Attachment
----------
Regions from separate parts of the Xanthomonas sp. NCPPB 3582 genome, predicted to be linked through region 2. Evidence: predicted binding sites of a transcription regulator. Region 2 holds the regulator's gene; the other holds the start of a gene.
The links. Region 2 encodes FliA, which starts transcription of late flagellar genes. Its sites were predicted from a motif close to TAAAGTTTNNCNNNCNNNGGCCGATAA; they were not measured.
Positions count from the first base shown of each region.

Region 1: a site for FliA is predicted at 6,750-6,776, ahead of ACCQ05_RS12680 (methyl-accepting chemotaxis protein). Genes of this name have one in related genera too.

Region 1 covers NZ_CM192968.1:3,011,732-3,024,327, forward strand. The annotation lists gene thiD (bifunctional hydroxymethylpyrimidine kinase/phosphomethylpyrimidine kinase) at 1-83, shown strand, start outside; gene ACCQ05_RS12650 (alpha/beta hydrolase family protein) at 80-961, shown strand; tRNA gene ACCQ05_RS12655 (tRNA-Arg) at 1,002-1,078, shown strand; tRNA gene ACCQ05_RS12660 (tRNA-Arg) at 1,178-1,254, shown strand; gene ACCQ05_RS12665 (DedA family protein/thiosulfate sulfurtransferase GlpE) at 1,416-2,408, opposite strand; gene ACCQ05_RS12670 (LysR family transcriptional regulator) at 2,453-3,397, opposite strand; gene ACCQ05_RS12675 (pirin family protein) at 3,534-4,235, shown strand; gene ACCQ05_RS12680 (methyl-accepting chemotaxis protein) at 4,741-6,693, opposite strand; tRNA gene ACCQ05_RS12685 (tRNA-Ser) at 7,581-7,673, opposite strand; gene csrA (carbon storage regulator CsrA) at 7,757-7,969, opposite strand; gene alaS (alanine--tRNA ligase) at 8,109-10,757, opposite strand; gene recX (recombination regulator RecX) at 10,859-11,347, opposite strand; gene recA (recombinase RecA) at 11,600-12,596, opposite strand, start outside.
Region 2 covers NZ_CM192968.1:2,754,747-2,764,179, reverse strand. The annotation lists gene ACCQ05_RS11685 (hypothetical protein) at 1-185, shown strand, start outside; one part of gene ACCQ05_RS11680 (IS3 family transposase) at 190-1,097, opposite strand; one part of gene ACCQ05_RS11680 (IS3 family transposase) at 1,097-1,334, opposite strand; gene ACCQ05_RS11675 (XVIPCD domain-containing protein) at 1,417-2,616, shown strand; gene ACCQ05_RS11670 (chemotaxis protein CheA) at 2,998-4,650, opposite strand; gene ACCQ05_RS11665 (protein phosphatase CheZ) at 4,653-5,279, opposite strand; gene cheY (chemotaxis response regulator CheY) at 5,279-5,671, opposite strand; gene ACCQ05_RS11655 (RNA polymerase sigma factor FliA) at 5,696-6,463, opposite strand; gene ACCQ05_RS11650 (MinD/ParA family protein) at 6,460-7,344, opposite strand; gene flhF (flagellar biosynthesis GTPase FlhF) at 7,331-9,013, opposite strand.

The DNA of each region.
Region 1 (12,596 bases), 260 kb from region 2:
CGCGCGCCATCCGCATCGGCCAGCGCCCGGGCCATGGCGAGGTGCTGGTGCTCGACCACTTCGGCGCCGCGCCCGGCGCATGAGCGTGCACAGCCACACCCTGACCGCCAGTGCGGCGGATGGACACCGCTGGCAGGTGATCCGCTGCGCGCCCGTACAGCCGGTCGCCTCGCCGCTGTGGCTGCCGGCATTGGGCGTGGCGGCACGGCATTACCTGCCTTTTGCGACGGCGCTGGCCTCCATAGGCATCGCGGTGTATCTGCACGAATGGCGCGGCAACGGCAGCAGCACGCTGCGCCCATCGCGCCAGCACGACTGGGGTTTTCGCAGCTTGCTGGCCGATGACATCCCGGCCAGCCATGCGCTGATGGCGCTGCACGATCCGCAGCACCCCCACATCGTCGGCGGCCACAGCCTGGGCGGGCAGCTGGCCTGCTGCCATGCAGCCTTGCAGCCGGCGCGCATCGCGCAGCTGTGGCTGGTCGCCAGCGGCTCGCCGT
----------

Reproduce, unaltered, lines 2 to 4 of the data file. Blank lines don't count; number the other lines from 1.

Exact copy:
The links. Region 2 encodes FliA, which starts transcription of late flagellar genes. Its sites were predicted from a motif close to TAAAGTTTNNCNNNCNNNGGCCGATAA; they were not measured.
Positions count from the first base shown of each region.

Region 1: a site for FliA is predicted at 6,750-6,776, ahead of ACCQ05_RS12680 (methyl-accepting chemotaxis protein). Genes of this name have one in related genera too.